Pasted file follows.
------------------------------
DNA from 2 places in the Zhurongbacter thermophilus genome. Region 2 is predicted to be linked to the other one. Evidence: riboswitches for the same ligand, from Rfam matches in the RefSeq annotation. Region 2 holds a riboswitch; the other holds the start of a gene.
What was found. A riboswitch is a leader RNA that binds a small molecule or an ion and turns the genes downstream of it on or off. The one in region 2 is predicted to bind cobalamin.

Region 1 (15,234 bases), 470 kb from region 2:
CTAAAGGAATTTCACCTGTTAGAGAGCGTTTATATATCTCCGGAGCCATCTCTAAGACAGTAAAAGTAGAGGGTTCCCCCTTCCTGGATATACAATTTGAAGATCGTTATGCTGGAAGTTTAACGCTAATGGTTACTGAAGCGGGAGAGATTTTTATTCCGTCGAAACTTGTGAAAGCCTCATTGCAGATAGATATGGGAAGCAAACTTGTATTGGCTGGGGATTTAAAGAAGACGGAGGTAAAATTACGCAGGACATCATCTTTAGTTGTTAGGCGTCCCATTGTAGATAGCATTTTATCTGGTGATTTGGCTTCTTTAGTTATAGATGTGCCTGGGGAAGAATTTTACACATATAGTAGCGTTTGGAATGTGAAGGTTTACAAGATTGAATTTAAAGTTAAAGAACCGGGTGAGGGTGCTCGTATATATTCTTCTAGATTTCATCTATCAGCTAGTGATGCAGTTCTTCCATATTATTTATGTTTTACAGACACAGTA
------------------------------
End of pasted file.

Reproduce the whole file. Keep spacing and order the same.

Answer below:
DNA from 2 places in the Zhurongbacter thermophilus genome. Region 2 is predicted to be linked to the other one. Evidence: riboswitches for the same ligand, from Rfam matches in the RefSeq annotation. Region 2 holds a riboswitch; the other holds the start of a gene.
What was found. A riboswitch is a leader RNA that binds a small molecule or an ion and turns the genes downstream of it on or off. The one in region 2 is predicted to bind cobalamin.

Region 1 (15,234 bases), 470 kb from region 2:
CTAAAGGAATTTCACCTGTTAGAGAGCGTTTATATATCTCCGGAGCCATCTCTAAGACAGTAAAAGTAGAGGGTTCCCCCTTCCTGGATATACAATTTGAAGATCGTTATGCTGGAAGTTTAACGCTAATGGTTACTGAAGCGGGAGAGATTTTTATTCCGTCGAAACTTGTGAAAGCCTCATTGCAGATAGATATGGGAAGCAAACTTGTATTGGCTGGGGATTTAAAGAAGACGGAGGTAAAATTACGCAGGACATCATCTTTAGTTGTTAGGCGTCCCATTGTAGATAGCATTTTATCTGGTGATTTGGCTTCTTTAGTTATAGATGTGCCTGGGGAAGAATTTTACACATATAGTAGCGTTTGGAATGTGAAGGTTTACAAGATTGAATTTAAAGTTAAAGAACCGGGTGAGGGTGCTCGTATATATTCTTCTAGATTTCATCTATCAGCTAGTGATGCAGTTCTTCCATATTATTTATGTTTTACAGACACAGTA